Protests in Turkey that have led to weeks of turmoil and exacerbated a sell-off in the lira and Turkish stocks have been described as a "hiccup" by the country's finance minister.
Mehmet Simsek said the month long protests, that have resulted in four deaths and thousands of injuries, were a "mishap" and the nation's economy is resilient.
Turkey has been hard hit by a sell-off in emerging markets, with the country's benchmark index falling 24 percent between May 22 and June 24 before recovering this week. The lira fell to a record low of 1.9602 against the dollar on Monday, but it has recovered in recent days as the central bank has intervened to curb volatility and as investors have returned to beaten-down emerging market investments.
(View More: Turkish Turmoil: Scenes From Turkey's Protests)
"It is very difficult to determine the impact but it is very clear that political unrest has probably been a primary reason Turkey has underperformed compared to other emerging markets. Having said that, now that political unrest has subsided, and has essentially ended, the chances of permanent damage is very low," Simsek told CNBC.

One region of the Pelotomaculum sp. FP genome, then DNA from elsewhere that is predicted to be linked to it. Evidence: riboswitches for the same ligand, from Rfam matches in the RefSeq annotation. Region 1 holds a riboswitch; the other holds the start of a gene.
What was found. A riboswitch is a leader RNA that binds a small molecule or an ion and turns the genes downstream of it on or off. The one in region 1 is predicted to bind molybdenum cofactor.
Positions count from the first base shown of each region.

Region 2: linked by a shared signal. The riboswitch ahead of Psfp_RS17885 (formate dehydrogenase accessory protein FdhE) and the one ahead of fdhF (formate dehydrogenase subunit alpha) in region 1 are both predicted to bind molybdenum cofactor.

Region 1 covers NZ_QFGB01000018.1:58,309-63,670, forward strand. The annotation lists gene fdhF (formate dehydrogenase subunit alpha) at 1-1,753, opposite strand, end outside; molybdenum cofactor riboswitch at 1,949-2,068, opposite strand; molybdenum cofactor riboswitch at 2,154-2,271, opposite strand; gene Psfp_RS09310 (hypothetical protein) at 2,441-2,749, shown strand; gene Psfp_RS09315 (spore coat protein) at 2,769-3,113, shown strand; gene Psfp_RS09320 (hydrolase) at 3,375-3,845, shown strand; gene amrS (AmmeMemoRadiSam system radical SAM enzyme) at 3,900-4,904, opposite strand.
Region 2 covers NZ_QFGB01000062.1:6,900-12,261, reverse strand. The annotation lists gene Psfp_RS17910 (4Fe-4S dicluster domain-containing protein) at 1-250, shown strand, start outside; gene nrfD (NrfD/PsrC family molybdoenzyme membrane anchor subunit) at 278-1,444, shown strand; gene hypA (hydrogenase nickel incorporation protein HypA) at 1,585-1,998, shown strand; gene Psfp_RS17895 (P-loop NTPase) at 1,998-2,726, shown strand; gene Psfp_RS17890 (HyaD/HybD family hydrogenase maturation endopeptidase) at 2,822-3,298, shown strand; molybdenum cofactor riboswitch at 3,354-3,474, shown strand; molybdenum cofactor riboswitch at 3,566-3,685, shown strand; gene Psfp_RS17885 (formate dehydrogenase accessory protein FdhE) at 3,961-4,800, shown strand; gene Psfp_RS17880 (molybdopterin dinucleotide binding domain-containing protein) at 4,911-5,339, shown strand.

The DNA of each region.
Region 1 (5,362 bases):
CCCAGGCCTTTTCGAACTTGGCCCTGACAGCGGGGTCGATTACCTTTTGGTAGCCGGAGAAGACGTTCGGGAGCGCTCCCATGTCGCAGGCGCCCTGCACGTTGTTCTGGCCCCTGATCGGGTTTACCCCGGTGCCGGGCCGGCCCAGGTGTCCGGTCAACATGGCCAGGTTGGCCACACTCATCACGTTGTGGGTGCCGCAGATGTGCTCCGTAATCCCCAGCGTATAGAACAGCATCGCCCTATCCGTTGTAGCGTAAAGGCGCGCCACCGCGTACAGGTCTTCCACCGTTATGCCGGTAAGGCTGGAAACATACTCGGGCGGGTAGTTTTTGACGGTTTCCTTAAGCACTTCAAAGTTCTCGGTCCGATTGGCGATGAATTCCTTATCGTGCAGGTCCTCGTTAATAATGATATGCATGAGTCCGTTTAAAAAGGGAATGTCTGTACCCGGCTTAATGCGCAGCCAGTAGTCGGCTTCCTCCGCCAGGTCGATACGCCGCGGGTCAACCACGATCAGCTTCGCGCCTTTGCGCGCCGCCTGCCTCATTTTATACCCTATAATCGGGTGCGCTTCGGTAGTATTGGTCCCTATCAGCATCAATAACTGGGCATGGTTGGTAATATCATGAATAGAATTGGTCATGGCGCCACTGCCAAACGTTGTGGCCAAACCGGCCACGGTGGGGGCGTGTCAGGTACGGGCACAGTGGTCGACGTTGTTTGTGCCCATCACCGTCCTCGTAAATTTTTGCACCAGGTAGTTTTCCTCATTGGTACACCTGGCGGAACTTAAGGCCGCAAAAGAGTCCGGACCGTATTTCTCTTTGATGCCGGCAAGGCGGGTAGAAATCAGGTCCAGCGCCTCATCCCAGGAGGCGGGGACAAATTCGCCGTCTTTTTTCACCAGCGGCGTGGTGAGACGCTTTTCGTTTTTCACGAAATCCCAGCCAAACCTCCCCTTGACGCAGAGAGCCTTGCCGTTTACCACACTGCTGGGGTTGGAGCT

Turkey has come under international criticism for its handling of the protests, which began in late May over plans to build a shopping mall near an Istanbul park.
(Read More: Turkey Markets Hit After Weekend of Violence)
Commenting on Turkey's plans to join the European Union (EU), which have been put on hold by the EU as a new round of membership talks have been postponed for at least four months, Simsek said Europe needs Turkey, because of its "dynamism".
"I think Turkey still needs Europe but equally Europe needs Turkey, because Turkey brings dynamism, a lot of diversity, a lot of strength in terms of regional, in terms of global affairs. In every single way from energy supply security to dialogue between different civilizations."
(Read More: Turkish Stocks Drop 10.5% on Fourth Day of Protests)
"So I really think the story is still out there, it's a strong story, despite the kind of noise, despite the recent relatively unfavorable politics of enlargement. We still believe in the story. It will work out," Simsek said.
—By CNBC's Jenny Cosgrave: Follow her on Twitter @jenny_cosgrave